What are the benefits provided by the Defense Base Act? In general, the benefits include medical, disability, and death benefits. The first type, medical benefits, are provided to cover necessary medical treatment related to a work-related injury or illness. These expenses include but are not limited to; doctor visits, hospital stays, surgeries, medications, physical therapy, hearing aids, and other services deemed reasonable and necessary.

The second type, disability benefits, are also awarded to individuals unable to work due to a work-related injury or illness and this can compensate for possible lost wages. The benefits are usually calculated through a percentage of the injured individuals average weekly wage and paid until the individual can return to work or reaches maximum medical improvement. There are different types of disability categories:

  • Temporary Total Disability (TTD): TTD is awarded when an individual is completely unable to work due to their work-related injury or illness, however they can be expected to recover and return to work eventually. TTD and TPD are determined by a physician.
  • Temporary Partial Disability (TPD): TPD is awarded when an injured individual can perform some of the work that is required of them, but the individual earns less than before the injury or illness. TTD and TPD are determined by a physician.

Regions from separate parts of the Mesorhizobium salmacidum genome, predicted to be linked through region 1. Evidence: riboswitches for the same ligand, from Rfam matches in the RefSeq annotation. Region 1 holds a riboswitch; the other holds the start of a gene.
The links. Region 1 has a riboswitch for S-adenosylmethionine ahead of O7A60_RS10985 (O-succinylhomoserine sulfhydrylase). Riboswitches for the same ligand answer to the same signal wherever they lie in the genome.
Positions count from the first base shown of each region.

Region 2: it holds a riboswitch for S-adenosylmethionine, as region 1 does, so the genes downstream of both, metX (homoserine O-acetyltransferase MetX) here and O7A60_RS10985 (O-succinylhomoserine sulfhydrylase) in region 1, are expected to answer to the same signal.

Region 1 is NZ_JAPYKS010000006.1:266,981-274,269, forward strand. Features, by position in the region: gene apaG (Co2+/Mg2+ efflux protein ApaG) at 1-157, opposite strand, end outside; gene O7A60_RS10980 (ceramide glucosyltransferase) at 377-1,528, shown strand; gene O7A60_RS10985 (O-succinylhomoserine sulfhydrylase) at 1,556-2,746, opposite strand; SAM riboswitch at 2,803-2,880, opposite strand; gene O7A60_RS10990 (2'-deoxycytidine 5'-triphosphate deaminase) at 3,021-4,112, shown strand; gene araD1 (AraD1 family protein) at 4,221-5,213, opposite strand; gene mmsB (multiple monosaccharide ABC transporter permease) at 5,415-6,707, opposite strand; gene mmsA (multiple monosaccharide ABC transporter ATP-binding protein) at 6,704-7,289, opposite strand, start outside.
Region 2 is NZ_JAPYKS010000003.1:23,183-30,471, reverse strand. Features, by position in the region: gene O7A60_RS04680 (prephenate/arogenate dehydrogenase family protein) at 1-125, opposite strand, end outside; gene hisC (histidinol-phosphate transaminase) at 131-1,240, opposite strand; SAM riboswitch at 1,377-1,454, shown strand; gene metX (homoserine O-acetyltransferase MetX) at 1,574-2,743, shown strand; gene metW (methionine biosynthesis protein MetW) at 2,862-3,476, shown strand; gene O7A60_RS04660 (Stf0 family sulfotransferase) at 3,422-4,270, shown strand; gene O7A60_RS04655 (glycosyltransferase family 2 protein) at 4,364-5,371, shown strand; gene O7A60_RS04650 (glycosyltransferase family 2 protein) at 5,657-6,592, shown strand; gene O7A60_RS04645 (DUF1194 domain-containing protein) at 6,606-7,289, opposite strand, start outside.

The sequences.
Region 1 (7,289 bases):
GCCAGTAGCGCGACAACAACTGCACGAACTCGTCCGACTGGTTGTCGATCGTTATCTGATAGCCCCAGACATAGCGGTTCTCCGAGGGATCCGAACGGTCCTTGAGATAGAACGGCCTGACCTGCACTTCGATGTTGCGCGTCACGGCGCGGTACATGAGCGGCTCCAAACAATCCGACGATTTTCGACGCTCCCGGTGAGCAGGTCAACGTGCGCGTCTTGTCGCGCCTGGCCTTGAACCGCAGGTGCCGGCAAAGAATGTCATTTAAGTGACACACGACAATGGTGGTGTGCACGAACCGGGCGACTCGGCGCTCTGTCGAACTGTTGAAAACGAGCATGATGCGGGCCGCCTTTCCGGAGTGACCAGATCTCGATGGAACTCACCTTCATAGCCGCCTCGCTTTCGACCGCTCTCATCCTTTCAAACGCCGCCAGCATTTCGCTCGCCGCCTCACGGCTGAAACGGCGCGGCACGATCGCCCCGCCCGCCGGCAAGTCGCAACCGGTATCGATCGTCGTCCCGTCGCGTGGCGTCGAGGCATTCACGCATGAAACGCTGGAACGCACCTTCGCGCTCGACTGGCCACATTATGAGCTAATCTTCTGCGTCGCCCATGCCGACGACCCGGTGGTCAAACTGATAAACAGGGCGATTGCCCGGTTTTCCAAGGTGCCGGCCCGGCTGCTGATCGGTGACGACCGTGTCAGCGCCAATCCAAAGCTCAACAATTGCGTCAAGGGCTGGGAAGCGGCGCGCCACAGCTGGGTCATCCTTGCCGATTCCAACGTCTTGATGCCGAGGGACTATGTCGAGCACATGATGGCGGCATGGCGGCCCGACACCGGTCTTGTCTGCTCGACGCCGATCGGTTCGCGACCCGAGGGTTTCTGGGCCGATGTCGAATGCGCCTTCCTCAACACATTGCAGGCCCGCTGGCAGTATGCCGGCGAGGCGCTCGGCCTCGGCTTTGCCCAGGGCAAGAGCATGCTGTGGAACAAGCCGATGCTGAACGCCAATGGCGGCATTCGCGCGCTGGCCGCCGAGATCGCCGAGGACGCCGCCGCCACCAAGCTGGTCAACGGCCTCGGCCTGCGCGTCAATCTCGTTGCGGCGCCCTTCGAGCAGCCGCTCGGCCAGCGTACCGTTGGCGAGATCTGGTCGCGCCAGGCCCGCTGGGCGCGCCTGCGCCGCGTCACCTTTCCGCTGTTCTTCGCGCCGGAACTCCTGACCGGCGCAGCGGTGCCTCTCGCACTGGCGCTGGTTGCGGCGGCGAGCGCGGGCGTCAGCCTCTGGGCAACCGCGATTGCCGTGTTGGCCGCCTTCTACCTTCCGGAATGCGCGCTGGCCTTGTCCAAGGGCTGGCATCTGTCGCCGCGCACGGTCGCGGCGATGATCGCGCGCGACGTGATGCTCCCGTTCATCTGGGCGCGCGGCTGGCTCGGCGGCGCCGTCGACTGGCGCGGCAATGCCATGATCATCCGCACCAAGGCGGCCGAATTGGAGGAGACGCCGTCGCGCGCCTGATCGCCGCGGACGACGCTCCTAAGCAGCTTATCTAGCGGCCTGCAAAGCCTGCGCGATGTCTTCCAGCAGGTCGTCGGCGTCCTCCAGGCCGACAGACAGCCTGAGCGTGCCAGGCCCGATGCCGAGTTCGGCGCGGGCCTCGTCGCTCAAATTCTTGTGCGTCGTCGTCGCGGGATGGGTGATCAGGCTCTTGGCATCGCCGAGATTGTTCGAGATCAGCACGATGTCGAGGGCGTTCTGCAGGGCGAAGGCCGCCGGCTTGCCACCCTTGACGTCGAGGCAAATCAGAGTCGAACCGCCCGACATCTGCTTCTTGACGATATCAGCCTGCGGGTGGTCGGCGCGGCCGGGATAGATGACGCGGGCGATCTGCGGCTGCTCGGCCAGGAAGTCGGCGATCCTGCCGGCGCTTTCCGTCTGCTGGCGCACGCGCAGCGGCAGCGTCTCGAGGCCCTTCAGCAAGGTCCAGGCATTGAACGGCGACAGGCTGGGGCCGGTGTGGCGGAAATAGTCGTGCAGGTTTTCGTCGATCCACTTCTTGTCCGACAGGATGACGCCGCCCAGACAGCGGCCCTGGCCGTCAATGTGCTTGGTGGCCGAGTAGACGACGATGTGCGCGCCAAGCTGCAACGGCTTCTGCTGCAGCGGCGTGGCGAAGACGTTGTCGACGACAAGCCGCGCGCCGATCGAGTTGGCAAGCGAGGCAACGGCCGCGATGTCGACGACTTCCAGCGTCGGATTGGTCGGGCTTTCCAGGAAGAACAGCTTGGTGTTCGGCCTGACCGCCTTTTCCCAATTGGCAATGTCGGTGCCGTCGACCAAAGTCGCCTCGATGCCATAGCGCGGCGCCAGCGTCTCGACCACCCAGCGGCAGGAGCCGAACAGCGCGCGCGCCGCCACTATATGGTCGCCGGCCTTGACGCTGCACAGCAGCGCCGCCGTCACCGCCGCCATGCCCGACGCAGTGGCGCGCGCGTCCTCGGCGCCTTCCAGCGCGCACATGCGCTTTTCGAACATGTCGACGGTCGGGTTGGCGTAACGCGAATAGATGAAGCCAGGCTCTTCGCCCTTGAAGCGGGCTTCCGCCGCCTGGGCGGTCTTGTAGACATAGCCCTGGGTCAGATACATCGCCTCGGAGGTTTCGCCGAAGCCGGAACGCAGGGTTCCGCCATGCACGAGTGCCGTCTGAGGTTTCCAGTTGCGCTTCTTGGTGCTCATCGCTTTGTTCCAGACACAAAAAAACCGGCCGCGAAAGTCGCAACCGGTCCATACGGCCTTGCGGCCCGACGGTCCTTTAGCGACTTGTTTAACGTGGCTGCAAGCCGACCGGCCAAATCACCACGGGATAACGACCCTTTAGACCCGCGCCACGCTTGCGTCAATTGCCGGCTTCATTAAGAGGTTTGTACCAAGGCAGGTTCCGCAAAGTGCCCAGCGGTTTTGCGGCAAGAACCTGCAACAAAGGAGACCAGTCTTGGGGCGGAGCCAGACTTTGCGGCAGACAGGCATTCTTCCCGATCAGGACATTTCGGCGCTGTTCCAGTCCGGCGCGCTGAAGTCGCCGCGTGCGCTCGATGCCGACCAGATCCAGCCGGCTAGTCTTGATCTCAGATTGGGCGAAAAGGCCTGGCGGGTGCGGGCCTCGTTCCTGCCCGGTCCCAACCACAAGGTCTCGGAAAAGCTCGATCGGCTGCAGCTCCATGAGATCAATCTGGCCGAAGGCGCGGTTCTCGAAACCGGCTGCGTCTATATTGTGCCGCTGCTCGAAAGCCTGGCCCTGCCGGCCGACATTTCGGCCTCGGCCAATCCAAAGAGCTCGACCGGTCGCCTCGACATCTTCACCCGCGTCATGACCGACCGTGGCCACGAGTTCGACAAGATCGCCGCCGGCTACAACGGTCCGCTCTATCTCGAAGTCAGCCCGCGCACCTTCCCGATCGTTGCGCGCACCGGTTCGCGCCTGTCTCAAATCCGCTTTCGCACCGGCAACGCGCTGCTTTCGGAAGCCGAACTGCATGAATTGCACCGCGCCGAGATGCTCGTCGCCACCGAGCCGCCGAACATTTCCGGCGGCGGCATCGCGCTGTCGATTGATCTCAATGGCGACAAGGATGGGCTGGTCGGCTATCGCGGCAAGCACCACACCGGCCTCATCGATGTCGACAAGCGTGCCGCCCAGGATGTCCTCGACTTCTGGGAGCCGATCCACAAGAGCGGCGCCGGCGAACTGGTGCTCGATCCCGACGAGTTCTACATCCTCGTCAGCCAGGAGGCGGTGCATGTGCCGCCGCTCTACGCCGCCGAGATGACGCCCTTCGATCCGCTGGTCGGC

• Permanent Total Disability (PTD): On rare occasions PTD is awarded on DBA claims. In these cases, the benefit is awarded when an individual is permanently unable to return to any type of meaningful and/or gainful employment due to their work-related injury in a warzone. These cases are severe.
    For example, a person who has lost the ability to move or have any sort of cognitive function would be awarded PTD.
  • Permanent Partial Disability (PPD): The most common form of disability benefit awarded is PPD. This benefit can be awarded when an individual suffers a permanent injury or illness but can still work in some capacity. The most common work-related injury or illness associated with PPD is Post Traumatic Stress Disorder or “PTSD” for short. An attorney usually argues PTD and PPD using evidence such as medical records from their clients’ doctors.

The third and final aspect of benefit under the Defense Base Act pertains to death benefits. Individuals employed overseas at military installations often find themselves working in active war zones, confronting the harsh realities of conflict. In the unfortunate event of a claimant’s demise due to a work-related injury or illness, the DBA offers benefits to eligible dependents, including the surviving spouse and/or minor children. These benefits cover funeral expenses and provide ongoing financial assistance to the dependents. Payments to surviving minor children typically cease at the age of eighteen (18); however, as per the Department of Labor, benefits can be extended until the age of twenty-three (23) if the child is enrolled as a full-time student.

If you have more detailed questions, or if you believe that you are covered under the Defense Base Act, you should be sure to call the legal experts at Jo Ann Hoffman and Associates, P.A. today at 954-772-2644 for a FREE consultation. Helping the Injured is Our Passion!®